The effect of continuous glucose monitoring in well-controlled type 1 diabetes

TitleThe effect of continuous glucose monitoring in well-controlled type 1 diabetes
Publication TypeJournal Article
Year of Publication2009
AuthorsBeck, R. W., Hirsch I. B., Laffel L., Tamborlane W. V., Bode B. W., Buckingham B., Chase P., Clemons R., Fiallo-Scharer R., Fox L. A., Gilliam L. K., Huang E. S., Kollman C., Kowalski A. J., Lawrence J. M., Lee J., Mauras N., O'Grady M., Ruedy K. J., Tansey M., Tsalikian E., Weinzimer S. A., Wilson D. M., Wolpert H., Wysocki T., & Xing D.
Corporate AuthorsJuvenile Diabetes Research Foundation Continuous Glucose Monitoring Study Group
JournalDiabetes Care
Date Published2009 Aug
KeywordsAdolescent; Adult; Aged; Blood Glucose; Child; Diabetes Mellitus, Type 1; Humans; Hypoglycemia; Hypoglycemic Agents; Insulin; Middle Aged; Monitoring, Ambulatory; Young Adult

OBJECTIVE The potential benefits of continuous glucose monitoring (CGM) in the management of adults and children with well-controlled type 1 diabetes have not been examined. RESEARCH DESIGN AND METHODS A total of 129 adults and children with intensively treated type 1 diabetes (age range 8-69 years) and A1C <7.0% were randomly assigned to either continuous or standard glucose monitoring for 26 weeks. The main study outcomes were time with glucose level < or =70 mg/dl, A1C level, and severe hypoglycemic events. RESULTS At 26 weeks, biochemical hypoglycemia (< or =70 mg/dl) was less frequent in the CGM group than in the control group (median 54 vs. 91 min/day), but the difference was not statistically significant (P = 0.16). Median time with a glucose level < or =60 mg/dl was 18 versus 35 min/day, respectively (P = 0.05). Time out of range (< or =70 or >180 mg/dl) was significantly lower in the CGM group than in the control group (377 vs. 491 min/day, P = 0.003). There was a significant treatment group difference favoring the CGM group in mean A1C at 26 weeks adjusted for baseline (P < 0.001). One or more severe hypoglycemic events occurred in 10 and 11% of the two groups, respectively (P = 1.0). Four outcome measures combining A1C and hypoglycemia data favored the CGM group in comparison with the control group (P < 0.001, 0.007, 0.005, and 0.003). CONCLUSIONS Most outcomes, including those combining A1C and hypoglycemia, favored the CGM group. The weight of evidence suggests that CGM is beneficial for individuals with type 1 diabetes who have already achieved excellent control with A1C <7.0%.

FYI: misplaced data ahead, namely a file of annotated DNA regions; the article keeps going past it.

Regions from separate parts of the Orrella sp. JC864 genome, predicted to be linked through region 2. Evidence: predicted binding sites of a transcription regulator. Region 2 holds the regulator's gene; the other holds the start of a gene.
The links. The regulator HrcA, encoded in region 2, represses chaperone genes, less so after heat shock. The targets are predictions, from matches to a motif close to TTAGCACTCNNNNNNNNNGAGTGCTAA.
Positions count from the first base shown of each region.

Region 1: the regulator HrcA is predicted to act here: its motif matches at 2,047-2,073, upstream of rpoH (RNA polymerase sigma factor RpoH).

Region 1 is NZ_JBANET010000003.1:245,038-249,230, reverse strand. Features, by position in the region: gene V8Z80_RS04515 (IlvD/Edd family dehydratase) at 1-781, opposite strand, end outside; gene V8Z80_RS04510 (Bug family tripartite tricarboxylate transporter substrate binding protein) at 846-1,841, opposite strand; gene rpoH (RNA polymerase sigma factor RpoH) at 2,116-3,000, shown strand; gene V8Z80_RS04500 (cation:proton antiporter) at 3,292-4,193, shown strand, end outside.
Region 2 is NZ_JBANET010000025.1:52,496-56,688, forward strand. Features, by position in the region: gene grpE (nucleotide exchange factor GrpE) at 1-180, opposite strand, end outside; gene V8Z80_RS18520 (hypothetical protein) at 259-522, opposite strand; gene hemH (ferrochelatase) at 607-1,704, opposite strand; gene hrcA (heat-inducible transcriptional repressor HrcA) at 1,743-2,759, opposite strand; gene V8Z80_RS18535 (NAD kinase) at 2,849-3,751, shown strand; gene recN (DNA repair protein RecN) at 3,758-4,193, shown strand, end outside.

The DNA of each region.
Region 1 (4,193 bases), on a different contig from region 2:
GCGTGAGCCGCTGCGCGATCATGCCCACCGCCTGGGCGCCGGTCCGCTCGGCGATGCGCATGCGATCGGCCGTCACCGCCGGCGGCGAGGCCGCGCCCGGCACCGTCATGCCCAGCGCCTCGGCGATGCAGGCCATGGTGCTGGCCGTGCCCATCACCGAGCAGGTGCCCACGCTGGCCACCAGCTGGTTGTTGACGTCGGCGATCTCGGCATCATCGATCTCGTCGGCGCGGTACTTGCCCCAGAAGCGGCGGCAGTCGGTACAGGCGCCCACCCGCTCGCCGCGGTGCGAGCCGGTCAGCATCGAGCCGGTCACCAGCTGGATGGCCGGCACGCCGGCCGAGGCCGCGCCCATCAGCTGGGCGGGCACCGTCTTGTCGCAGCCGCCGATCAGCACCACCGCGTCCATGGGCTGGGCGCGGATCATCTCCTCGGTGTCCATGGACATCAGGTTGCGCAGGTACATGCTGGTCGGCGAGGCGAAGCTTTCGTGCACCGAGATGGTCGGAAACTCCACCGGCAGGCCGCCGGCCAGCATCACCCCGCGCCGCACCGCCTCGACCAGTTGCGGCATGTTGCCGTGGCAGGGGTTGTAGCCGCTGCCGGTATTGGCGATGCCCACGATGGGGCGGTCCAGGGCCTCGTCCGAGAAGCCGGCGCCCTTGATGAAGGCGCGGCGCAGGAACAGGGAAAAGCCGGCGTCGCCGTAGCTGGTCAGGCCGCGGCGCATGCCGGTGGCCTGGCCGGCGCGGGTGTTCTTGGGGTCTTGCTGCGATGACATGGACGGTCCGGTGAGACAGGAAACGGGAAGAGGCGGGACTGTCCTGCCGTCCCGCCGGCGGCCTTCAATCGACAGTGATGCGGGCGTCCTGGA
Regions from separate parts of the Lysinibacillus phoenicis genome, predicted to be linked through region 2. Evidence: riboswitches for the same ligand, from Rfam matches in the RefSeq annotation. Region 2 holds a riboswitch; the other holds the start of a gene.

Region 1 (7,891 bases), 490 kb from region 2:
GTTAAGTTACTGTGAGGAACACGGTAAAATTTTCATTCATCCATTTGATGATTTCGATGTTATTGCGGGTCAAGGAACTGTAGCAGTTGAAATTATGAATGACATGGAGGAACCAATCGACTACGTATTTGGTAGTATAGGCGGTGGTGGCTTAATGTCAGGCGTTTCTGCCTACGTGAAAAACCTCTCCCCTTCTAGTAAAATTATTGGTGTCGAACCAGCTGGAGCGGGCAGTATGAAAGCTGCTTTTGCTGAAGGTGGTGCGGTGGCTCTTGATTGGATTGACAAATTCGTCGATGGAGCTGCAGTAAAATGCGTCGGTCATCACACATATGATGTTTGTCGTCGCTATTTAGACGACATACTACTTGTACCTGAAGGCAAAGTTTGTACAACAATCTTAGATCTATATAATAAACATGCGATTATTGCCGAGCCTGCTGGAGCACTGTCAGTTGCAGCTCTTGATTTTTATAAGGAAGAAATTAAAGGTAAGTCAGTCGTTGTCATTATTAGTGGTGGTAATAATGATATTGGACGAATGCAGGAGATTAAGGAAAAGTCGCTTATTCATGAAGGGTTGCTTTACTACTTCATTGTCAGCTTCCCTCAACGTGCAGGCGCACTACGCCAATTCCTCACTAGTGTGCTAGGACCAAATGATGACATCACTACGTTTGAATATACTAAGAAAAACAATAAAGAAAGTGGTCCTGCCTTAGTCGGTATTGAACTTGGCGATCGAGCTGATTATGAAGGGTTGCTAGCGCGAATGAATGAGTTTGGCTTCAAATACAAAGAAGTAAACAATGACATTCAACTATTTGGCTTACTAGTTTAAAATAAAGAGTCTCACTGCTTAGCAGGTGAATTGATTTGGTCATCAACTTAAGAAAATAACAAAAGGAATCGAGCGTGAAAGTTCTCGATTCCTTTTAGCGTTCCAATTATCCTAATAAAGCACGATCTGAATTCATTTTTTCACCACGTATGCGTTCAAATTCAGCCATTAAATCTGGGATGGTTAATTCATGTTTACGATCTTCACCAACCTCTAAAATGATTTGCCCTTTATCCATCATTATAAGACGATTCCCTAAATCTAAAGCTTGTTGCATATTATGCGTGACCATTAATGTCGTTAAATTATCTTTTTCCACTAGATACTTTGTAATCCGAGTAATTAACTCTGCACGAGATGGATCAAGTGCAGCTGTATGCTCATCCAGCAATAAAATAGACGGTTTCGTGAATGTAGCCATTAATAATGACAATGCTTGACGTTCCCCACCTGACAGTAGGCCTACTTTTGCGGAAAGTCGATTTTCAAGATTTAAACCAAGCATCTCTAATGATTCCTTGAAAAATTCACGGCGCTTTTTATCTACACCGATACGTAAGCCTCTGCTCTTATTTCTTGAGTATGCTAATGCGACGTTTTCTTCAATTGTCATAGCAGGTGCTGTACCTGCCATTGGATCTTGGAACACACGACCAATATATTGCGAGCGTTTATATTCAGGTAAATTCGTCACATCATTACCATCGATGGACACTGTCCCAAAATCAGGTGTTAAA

Alternate JournalDiabetes Care
Refereed DesignationRefereed